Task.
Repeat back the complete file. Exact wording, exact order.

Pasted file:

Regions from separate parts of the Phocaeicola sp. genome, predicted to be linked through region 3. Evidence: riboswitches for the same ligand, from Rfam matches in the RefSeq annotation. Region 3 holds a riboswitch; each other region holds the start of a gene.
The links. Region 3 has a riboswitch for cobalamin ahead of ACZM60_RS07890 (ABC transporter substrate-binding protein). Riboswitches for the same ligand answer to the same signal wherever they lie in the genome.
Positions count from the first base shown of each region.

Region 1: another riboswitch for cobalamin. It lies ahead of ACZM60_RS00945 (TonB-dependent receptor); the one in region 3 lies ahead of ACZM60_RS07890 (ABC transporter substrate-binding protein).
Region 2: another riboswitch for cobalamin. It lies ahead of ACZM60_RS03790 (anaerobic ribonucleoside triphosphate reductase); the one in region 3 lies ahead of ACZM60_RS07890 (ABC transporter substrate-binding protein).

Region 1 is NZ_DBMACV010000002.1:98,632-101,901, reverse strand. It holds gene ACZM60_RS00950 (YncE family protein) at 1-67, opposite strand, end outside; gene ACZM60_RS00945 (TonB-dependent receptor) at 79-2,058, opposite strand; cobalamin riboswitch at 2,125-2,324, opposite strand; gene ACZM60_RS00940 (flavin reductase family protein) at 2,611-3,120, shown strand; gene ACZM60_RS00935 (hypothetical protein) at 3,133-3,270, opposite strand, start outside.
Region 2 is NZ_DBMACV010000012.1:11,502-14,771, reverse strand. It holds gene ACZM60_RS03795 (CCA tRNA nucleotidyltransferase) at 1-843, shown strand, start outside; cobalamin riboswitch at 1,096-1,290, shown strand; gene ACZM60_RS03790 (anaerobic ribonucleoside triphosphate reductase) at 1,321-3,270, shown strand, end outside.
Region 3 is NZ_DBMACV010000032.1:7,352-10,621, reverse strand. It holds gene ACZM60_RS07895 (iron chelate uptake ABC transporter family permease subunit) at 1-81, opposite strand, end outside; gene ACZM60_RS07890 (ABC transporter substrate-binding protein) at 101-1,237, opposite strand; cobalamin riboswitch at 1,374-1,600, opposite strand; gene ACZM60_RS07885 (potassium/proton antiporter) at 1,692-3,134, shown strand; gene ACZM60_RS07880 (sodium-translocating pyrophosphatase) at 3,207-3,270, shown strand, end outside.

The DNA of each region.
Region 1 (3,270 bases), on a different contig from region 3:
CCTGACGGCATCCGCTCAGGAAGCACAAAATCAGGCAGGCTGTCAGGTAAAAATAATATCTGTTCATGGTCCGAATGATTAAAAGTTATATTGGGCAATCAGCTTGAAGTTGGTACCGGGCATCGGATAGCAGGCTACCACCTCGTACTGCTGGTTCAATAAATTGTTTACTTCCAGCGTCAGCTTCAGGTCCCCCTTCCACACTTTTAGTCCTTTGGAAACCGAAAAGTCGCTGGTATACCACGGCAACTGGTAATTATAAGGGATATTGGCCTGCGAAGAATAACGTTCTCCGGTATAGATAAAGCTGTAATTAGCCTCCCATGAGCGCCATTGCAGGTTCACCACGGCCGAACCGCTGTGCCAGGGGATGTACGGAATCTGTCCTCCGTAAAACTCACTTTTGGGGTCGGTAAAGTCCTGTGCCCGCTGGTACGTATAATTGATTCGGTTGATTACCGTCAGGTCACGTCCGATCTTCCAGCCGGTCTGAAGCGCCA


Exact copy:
Regions from separate parts of the Phocaeicola sp. genome, predicted to be linked through region 3. Evidence: riboswitches for the same ligand, from Rfam matches in the RefSeq annotation. Region 3 holds a riboswitch; each other region holds the start of a gene.
The links. Region 3 has a riboswitch for cobalamin ahead of ACZM60_RS07890 (ABC transporter substrate-binding protein). Riboswitches for the same ligand answer to the same signal wherever they lie in the genome.
Positions count from the first base shown of each region.

Region 1: another riboswitch for cobalamin. It lies ahead of ACZM60_RS00945 (TonB-dependent receptor); the one in region 3 lies ahead of ACZM60_RS07890 (ABC transporter substrate-binding protein).
Region 2: another riboswitch for cobalamin. It lies ahead of ACZM60_RS03790 (anaerobic ribonucleoside triphosphate reductase); the one in region 3 lies ahead of ACZM60_RS07890 (ABC transporter substrate-binding protein).

Region 1 is NZ_DBMACV010000002.1:98,632-101,901, reverse strand. It holds gene ACZM60_RS00950 (YncE family protein) at 1-67, opposite strand, end outside; gene ACZM60_RS00945 (TonB-dependent receptor) at 79-2,058, opposite strand; cobalamin riboswitch at 2,125-2,324, opposite strand; gene ACZM60_RS00940 (flavin reductase family protein) at 2,611-3,120, shown strand; gene ACZM60_RS00935 (hypothetical protein) at 3,133-3,270, opposite strand, start outside.
Region 2 is NZ_DBMACV010000012.1:11,502-14,771, reverse strand. It holds gene ACZM60_RS03795 (CCA tRNA nucleotidyltransferase) at 1-843, shown strand, start outside; cobalamin riboswitch at 1,096-1,290, shown strand; gene ACZM60_RS03790 (anaerobic ribonucleoside triphosphate reductase) at 1,321-3,270, shown strand, end outside.
Region 3 is NZ_DBMACV010000032.1:7,352-10,621, reverse strand. It holds gene ACZM60_RS07895 (iron chelate uptake ABC transporter family permease subunit) at 1-81, opposite strand, end outside; gene ACZM60_RS07890 (ABC transporter substrate-binding protein) at 101-1,237, opposite strand; cobalamin riboswitch at 1,374-1,600, opposite strand; gene ACZM60_RS07885 (potassium/proton antiporter) at 1,692-3,134, shown strand; gene ACZM60_RS07880 (sodium-translocating pyrophosphatase) at 3,207-3,270, shown strand, end outside.

The DNA of each region.
Region 1 (3,270 bases), on a different contig from region 3:
CCTGACGGCATCCGCTCAGGAAGCACAAAATCAGGCAGGCTGTCAGGTAAAAATAATATCTGTTCATGGTCCGAATGATTAAAAGTTATATTGGGCAATCAGCTTGAAGTTGGTACCGGGCATCGGATAGCAGGCTACCACCTCGTACTGCTGGTTCAATAAATTGTTTACTTCCAGCGTCAGCTTCAGGTCCCCCTTCCACACTTTTAGTCCTTTGGAAACCGAAAAGTCGCTGGTATACCACGGCAACTGGTAATTATAAGGGATATTGGCCTGCGAAGAATAACGTTCTCCGGTATAGATAAAGCTGTAATTAGCCTCCCATGAGCGCCATTGCAGGTTCACCACGGCCGAACCGCTGTGCCAGGGGATGTACGGAATCTGTCCTCCGTAAAACTCACTTTTGGGGTCGGTAAAGTCCTGTGCCCGCTGGTACGTATAATTGATTCGGTTGATTACCGTCAGGTCACGTCCGATCTTCCAGCCGGTCTGAAGCGCCA